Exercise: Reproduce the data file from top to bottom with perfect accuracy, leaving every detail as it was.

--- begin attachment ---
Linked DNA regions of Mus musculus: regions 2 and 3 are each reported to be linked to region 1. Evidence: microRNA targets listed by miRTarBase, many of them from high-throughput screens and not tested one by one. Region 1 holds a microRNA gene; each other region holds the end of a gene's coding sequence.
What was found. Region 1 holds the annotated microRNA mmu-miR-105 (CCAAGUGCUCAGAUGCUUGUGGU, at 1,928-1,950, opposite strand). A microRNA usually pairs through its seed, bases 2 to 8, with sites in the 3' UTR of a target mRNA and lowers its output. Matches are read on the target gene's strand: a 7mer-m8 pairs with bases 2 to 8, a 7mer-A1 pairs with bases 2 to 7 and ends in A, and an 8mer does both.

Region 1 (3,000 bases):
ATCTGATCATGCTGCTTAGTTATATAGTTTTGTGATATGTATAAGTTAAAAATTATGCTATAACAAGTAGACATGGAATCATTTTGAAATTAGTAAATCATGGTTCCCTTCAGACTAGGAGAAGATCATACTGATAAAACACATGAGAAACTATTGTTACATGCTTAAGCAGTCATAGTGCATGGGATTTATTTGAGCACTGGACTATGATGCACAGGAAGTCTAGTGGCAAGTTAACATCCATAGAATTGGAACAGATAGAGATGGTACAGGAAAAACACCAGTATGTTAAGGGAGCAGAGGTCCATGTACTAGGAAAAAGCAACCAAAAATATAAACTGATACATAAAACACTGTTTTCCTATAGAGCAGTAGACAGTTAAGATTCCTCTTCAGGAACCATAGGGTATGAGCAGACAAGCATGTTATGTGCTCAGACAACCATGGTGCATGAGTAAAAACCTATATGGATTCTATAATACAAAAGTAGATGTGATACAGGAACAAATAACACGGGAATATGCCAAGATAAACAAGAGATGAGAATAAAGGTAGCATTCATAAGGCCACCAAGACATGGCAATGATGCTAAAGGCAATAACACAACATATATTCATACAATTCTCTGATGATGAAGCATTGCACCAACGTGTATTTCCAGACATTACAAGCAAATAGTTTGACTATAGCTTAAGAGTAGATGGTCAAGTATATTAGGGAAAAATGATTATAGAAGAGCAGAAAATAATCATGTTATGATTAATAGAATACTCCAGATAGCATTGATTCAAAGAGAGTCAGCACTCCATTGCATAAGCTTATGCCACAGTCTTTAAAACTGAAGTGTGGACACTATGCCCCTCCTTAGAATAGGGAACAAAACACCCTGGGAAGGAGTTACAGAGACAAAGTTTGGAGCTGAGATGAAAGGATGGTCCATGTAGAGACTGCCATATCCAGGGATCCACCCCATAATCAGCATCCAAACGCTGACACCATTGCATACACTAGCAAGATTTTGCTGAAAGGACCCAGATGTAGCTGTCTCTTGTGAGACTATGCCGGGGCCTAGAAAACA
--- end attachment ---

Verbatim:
Linked DNA regions of Mus musculus: regions 2 and 3 are each reported to be linked to region 1. Evidence: microRNA targets listed by miRTarBase, many of them from high-throughput screens and not tested one by one. Region 1 holds a microRNA gene; each other region holds the end of a gene's coding sequence.
What was found. Region 1 holds the annotated microRNA mmu-miR-105 (CCAAGUGCUCAGAUGCUUGUGGU, at 1,928-1,950, opposite strand). A microRNA usually pairs through its seed, bases 2 to 8, with sites in the 3' UTR of a target mRNA and lowers its output. Matches are read on the target gene's strand: a 7mer-m8 pairs with bases 2 to 8, a 7mer-A1 pairs with bases 2 to 7 and ends in A, and an 8mer does both.

Region 1 (3,000 bases):
ATCTGATCATGCTGCTTAGTTATATAGTTTTGTGATATGTATAAGTTAAAAATTATGCTATAACAAGTAGACATGGAATCATTTTGAAATTAGTAAATCATGGTTCCCTTCAGACTAGGAGAAGATCATACTGATAAAACACATGAGAAACTATTGTTACATGCTTAAGCAGTCATAGTGCATGGGATTTATTTGAGCACTGGACTATGATGCACAGGAAGTCTAGTGGCAAGTTAACATCCATAGAATTGGAACAGATAGAGATGGTACAGGAAAAACACCAGTATGTTAAGGGAGCAGAGGTCCATGTACTAGGAAAAAGCAACCAAAAATATAAACTGATACATAAAACACTGTTTTCCTATAGAGCAGTAGACAGTTAAGATTCCTCTTCAGGAACCATAGGGTATGAGCAGACAAGCATGTTATGTGCTCAGACAACCATGGTGCATGAGTAAAAACCTATATGGATTCTATAATACAAAAGTAGATGTGATACAGGAACAAATAACACGGGAATATGCCAAGATAAACAAGAGATGAGAATAAAGGTAGCATTCATAAGGCCACCAAGACATGGCAATGATGCTAAAGGCAATAACACAACATATATTCATACAATTCTCTGATGATGAAGCATTGCACCAACGTGTATTTCCAGACATTACAAGCAAATAGTTTGACTATAGCTTAAGAGTAGATGGTCAAGTATATTAGGGAAAAATGATTATAGAAGAGCAGAAAATAATCATGTTATGATTAATAGAATACTCCAGATAGCATTGATTCAAAGAGAGTCAGCACTCCATTGCATAAGCTTATGCCACAGTCTTTAAAACTGAAGTGTGGACACTATGCCCCTCCTTAGAATAGGGAACAAAACACCCTGGGAAGGAGTTACAGAGACAAAGTTTGGAGCTGAGATGAAAGGATGGTCCATGTAGAGACTGCCATATCCAGGGATCCACCCCATAATCAGCATCCAAACGCTGACACCATTGCATACACTAGCAAGATTTTGCTGAAAGGACCCAGATGTAGCTGTCTCTTGTGAGACTATGCCGGGGCCTAGAAAACA